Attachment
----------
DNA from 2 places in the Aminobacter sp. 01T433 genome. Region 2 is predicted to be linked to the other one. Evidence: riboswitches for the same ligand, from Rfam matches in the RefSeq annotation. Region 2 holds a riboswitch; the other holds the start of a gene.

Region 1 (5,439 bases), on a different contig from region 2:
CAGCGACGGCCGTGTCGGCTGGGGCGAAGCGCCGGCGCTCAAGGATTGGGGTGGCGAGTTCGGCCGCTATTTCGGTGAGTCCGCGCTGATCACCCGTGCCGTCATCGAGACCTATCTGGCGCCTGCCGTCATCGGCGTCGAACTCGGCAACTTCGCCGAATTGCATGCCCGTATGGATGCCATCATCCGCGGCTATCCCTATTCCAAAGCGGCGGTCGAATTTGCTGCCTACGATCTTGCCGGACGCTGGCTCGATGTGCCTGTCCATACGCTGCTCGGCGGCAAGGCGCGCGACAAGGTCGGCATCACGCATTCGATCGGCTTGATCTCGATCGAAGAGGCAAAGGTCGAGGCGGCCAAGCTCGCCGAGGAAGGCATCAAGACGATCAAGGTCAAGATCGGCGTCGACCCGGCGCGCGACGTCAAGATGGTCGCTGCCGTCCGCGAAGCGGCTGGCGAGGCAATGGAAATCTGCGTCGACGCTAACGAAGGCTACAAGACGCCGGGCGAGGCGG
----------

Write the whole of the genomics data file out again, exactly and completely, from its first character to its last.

DNA from 2 places in the Aminobacter sp. 01T433 genome. Region 2 is predicted to be linked to the other one. Evidence: riboswitches for the same ligand, from Rfam matches in the RefSeq annotation. Region 2 holds a riboswitch; the other holds the start of a gene.

Region 1 (5,439 bases), on a different contig from region 2:
CAGCGACGGCCGTGTCGGCTGGGGCGAAGCGCCGGCGCTCAAGGATTGGGGTGGCGAGTTCGGCCGCTATTTCGGTGAGTCCGCGCTGATCACCCGTGCCGTCATCGAGACCTATCTGGCGCCTGCCGTCATCGGCGTCGAACTCGGCAACTTCGCCGAATTGCATGCCCGTATGGATGCCATCATCCGCGGCTATCCCTATTCCAAAGCGGCGGTCGAATTTGCTGCCTACGATCTTGCCGGACGCTGGCTCGATGTGCCTGTCCATACGCTGCTCGGCGGCAAGGCGCGCGACAAGGTCGGCATCACGCATTCGATCGGCTTGATCTCGATCGAAGAGGCAAAGGTCGAGGCGGCCAAGCTCGCCGAGGAAGGCATCAAGACGATCAAGGTCAAGATCGGCGTCGACCCGGCGCGCGACGTCAAGATGGTCGCTGCCGTCCGCGAAGCGGCTGGCGAGGCAATGGAAATCTGCGTCGACGCTAACGAAGGCTACAAGACGCCGGGCGAGGCGG